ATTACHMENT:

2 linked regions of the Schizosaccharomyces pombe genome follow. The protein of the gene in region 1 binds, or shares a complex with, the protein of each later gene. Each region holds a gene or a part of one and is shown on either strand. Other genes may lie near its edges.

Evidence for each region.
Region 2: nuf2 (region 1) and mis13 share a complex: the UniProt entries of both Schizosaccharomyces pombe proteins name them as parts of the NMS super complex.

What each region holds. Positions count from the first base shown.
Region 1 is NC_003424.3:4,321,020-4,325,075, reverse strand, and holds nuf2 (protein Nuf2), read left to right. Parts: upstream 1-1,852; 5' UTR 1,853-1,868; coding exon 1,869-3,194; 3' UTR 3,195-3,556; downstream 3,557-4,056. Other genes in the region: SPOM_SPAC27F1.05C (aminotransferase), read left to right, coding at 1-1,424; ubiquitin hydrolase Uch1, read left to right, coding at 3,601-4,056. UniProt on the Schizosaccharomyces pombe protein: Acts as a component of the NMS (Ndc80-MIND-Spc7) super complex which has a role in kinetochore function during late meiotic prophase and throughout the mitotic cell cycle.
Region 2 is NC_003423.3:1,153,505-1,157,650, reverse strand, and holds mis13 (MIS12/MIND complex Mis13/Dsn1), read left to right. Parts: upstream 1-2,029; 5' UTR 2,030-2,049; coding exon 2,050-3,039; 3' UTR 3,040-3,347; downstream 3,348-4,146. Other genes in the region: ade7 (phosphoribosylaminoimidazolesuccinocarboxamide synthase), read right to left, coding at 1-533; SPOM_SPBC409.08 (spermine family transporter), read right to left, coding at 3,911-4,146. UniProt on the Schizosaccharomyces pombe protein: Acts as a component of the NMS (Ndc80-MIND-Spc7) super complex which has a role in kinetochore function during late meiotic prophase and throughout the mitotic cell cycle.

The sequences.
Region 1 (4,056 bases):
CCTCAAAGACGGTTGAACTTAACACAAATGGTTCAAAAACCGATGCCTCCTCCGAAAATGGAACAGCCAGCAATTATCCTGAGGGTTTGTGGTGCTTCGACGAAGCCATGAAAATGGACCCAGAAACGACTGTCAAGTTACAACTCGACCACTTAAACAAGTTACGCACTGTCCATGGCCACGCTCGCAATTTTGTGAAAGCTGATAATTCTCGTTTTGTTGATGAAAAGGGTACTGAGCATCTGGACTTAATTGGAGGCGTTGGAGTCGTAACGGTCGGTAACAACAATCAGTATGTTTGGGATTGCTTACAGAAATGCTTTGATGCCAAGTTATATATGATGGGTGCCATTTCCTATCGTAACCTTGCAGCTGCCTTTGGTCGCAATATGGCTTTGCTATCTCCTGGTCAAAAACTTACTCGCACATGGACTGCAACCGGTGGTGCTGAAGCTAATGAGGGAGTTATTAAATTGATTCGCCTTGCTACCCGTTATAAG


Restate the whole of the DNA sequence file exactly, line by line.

2 linked regions of the Schizosaccharomyces pombe genome follow. The protein of the gene in region 1 binds, or shares a complex with, the protein of each later gene. Each region holds a gene or a part of one and is shown on either strand. Other genes may lie near its edges.

Evidence for each region.
Region 2: nuf2 (region 1) and mis13 share a complex: the UniProt entries of both Schizosaccharomyces pombe proteins name them as parts of the NMS super complex.

What each region holds. Positions count from the first base shown.
Region 1 is NC_003424.3:4,321,020-4,325,075, reverse strand, and holds nuf2 (protein Nuf2), read left to right. Parts: upstream 1-1,852; 5' UTR 1,853-1,868; coding exon 1,869-3,194; 3' UTR 3,195-3,556; downstream 3,557-4,056. Other genes in the region: SPOM_SPAC27F1.05C (aminotransferase), read left to right, coding at 1-1,424; ubiquitin hydrolase Uch1, read left to right, coding at 3,601-4,056. UniProt on the Schizosaccharomyces pombe protein: Acts as a component of the NMS (Ndc80-MIND-Spc7) super complex which has a role in kinetochore function during late meiotic prophase and throughout the mitotic cell cycle.
Region 2 is NC_003423.3:1,153,505-1,157,650, reverse strand, and holds mis13 (MIS12/MIND complex Mis13/Dsn1), read left to right. Parts: upstream 1-2,029; 5' UTR 2,030-2,049; coding exon 2,050-3,039; 3' UTR 3,040-3,347; downstream 3,348-4,146. Other genes in the region: ade7 (phosphoribosylaminoimidazolesuccinocarboxamide synthase), read right to left, coding at 1-533; SPOM_SPBC409.08 (spermine family transporter), read right to left, coding at 3,911-4,146. UniProt on the Schizosaccharomyces pombe protein: Acts as a component of the NMS (Ndc80-MIND-Spc7) super complex which has a role in kinetochore function during late meiotic prophase and throughout the mitotic cell cycle.

The sequences.
Region 1 (4,056 bases):
CCTCAAAGACGGTTGAACTTAACACAAATGGTTCAAAAACCGATGCCTCCTCCGAAAATGGAACAGCCAGCAATTATCCTGAGGGTTTGTGGTGCTTCGACGAAGCCATGAAAATGGACCCAGAAACGACTGTCAAGTTACAACTCGACCACTTAAACAAGTTACGCACTGTCCATGGCCACGCTCGCAATTTTGTGAAAGCTGATAATTCTCGTTTTGTTGATGAAAAGGGTACTGAGCATCTGGACTTAATTGGAGGCGTTGGAGTCGTAACGGTCGGTAACAACAATCAGTATGTTTGGGATTGCTTACAGAAATGCTTTGATGCCAAGTTATATATGATGGGTGCCATTTCCTATCGTAACCTTGCAGCTGCCTTTGGTCGCAATATGGCTTTGCTATCTCCTGGTCAAAAACTTACTCGCACATGGACTGCAACCGGTGGTGCTGAAGCTAATGAGGGAGTTATTAAATTGATTCGCCTTGCTACCCGTTATAAG